Iran is becoming a tourist hot spot this year, with tour operators reporting significant increases in tourists booking trips to the Middle Eastern country.
From ancient cities with breathtaking mosques to gorgeous natural landscapes, here are some of Iran’s most beautiful, untouched tourist attractions.
Iran tourism is very attractive and famous in the world.
Located in the center of the country, is perhaps one of the cities that attract more tourists than the others.
Isfahan is mostly famous for its Islamic architecture, covered bridges, palaces, and mosques.
It’s home to several major tourist sites, such as Imam Square (Naqsh-e Jahan Square), one of the largest — and most beautiful — city squares in the world. It’s a UNESCO World Heritage site that features gorgeous Iranian and Islamic architecture.
There are also many beautiful mosques here, like the dreamy Sheikh Lotfollah Mosque.
It was the capital of the Achaemenid Empire, dating to 515 B.C. The ancient city was declared a UNESCO World Heritage site in 1979.
Once the capital of the first Persian Empire and birthplace of Persian civilization, it’s vital that you visit Persepolis. In fact, you haven’t seen Iran unless you’ve walked in the footsteps of the ancient kings.
known as the city of love and Persian poetry, is another city tourists love. It’s home to the historic Eram Garden (Garden of Paradise). Several famous Persian poets are buried in Shiraz in elaborate tombs. This is the mausoleum of Saadi, a 13th-century poet.
There are also gorgeous mosques here, such as the Nasir al-Mulk Mosque.
Walking inside Nasir ol-Molk is like walking inside a kaleidoscope. Nicknamed “the Pink Mosque” for its rosy-hued tiles, you’ll love discovering the hidden nooks of arguably Iran’s most beautiful mosque.
Exquisite ceilings, magnificent frescoes, and grand courtyards filled with pomegranate trees are what you’ll get in one of the breathtaking historical homes in the desert city of Kashan.
The Borujerdi House is a historic house museum in Kashan. It was built in 1857 by architect Ustad Ali Maryam for the bride of Borujerdi, a wealthy merchant. The bride came from the affluent Tabātabāei family, for whom the architect had built the nearby Tabātabāei house several years earlier.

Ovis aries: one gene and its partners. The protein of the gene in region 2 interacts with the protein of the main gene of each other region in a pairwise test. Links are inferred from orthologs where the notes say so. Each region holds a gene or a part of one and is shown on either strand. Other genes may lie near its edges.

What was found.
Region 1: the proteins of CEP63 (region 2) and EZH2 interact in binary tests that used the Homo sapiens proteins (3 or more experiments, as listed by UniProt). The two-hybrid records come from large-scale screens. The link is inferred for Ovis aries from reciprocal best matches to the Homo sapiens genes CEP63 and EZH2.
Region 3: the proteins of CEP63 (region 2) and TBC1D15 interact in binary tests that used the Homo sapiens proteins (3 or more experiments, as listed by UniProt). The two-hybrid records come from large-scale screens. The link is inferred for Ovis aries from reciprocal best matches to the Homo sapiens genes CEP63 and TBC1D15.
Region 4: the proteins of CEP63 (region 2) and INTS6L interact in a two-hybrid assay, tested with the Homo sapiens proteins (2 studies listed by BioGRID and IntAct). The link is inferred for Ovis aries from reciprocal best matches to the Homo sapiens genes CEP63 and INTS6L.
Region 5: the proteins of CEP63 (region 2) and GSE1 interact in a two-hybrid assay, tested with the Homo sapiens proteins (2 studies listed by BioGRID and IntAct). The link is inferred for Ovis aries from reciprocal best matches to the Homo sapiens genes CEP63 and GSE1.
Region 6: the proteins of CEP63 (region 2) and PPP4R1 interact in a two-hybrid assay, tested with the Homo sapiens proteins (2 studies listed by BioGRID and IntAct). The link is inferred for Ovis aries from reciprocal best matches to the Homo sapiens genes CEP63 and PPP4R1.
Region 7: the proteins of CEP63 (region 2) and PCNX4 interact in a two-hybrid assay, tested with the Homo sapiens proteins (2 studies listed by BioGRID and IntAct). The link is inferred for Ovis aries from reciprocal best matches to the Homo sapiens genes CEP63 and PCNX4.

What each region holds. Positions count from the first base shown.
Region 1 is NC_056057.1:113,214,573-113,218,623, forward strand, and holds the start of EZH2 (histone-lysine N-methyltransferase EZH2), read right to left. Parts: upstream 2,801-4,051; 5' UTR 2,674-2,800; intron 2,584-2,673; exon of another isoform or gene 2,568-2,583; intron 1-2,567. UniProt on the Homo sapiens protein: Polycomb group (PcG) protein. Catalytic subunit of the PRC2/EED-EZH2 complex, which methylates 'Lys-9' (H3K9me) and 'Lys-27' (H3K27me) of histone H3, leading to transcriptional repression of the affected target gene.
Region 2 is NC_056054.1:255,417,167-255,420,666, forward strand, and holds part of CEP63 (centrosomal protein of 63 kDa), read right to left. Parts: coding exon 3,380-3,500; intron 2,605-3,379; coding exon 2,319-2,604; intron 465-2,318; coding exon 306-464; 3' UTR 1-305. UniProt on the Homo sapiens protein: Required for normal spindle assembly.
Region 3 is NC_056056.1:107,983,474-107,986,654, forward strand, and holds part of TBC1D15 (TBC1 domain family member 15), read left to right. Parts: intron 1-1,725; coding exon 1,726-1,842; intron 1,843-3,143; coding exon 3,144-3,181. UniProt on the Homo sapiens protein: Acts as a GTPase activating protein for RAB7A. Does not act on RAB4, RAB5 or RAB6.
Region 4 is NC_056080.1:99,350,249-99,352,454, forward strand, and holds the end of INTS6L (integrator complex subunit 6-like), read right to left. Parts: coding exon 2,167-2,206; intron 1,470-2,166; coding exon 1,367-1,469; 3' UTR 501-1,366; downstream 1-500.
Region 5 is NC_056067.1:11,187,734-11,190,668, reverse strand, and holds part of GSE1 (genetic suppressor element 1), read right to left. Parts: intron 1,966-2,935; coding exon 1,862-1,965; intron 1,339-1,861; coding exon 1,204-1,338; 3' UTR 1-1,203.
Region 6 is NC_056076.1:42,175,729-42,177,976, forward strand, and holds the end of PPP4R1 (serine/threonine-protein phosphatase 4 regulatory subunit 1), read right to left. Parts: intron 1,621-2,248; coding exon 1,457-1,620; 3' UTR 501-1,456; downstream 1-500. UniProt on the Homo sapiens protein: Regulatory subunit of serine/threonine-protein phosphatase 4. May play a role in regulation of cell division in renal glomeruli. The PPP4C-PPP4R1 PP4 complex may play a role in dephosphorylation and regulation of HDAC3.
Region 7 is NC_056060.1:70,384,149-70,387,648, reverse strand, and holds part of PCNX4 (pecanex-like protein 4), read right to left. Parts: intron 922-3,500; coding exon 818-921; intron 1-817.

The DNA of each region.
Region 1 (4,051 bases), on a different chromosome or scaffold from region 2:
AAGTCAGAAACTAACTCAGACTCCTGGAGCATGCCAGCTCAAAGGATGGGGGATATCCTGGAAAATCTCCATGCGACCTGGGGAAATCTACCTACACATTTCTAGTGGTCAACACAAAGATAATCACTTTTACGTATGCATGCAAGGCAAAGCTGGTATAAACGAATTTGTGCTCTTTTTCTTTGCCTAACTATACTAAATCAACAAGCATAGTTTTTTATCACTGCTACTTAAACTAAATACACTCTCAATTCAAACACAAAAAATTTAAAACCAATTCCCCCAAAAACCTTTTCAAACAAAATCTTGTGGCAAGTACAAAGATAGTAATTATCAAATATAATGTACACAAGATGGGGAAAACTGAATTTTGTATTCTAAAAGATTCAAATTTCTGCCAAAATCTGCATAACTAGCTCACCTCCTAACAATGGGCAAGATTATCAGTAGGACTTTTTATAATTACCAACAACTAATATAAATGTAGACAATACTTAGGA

This city is best seen in the spring before it’s too hot and while you can catch the rosewater festival.
Kandelous is a small village in Zanus, located in Mazandaran province. Bearing 4 thousand years of history, the village is one of the first and most ancient settlements of man in the north of Iran. You can find 8500 known species of plants in this small village.
Kandelous is known for it’s museum founded by Dr. Ali Asqar Jahangiri 1360-1368.
The museum has unique works from ancient to contemporary art and history in different fields.
This military complex was initially built on two mounts during the Sassanid era and rebuilt a few centuries later. Known as the “castle of a thousand steps” because that’s how many you have to climb to get to the top, Rudkhan Castle is worth the effort.
For such a small island, Hormuz is brimming with dreamy nature and tranquility. Shades of red, yellow, and orange color the land area, which contrasts beautifully with the Persian Gulf’s blue water.
A dream for geology and nature enthusiasts, this island is also home to deer and other fauna.
Discovered less than a century ago, the formations in Katalekhor Cave are said to date back to the Jurassic period. This cave sits outside of Zanjan, and though it is less visited than Ali Sadr Cave, the two are thought to be connected.
Bisotun and Taq-e Bostan are two historical sites located near each other in the Kermanshah Province. Rock reliefs and the statue of Hercules are fascinating remnants of Bisotun, as is the prehistoric “hunter’s cave” said to have been inhabited 40,000 years ago.
Rock reliefs are also under the archway of Taq-e Bostan, the most notable image of which depicts the last king of the Sassanid Empire with Ahura Mazda (the creator in Zoroastrianism) and Anahita (a Zoroastrian diety).
Iran’s first natural UNESCO site and hottest place on earth for seven years, the barren Lut Desert offers an unusual tranquility. The sand ridges, known as yardangs, continuously change their shape, so if you visit the same spot at a later time, it might look completely different!
Are you traveling to the north?
Then definitely take the famous Chalus Road. Steep roads snaking down the mountainside, tunnels carved in solid rock, and natural springs and bodies of water make this one of the most scenic routes in Iran.
The first Iranian site registered with UNESCO, Chogha Zanbil is a 13th-century BC ziggurat in the Khuzestan province. Baked bricks with cuneiform inscriptions are layered in the structure, and a centuries-old footprint of a child in the stone is roped off towards the back.
Chogha Zanbil is the first place in the architectural history, which glass was used in it and unlike other ziggurats it is built like a can, which means each floor starts from the ground.
Qeshm offers pristine nature and a world of mystery, but if there’s one attraction not to miss, it’s the Valley of the Stars. Marl and sandstone make up the other-worldly rock formations, and with a little imagination, you can see animals, faces, and hands among other things.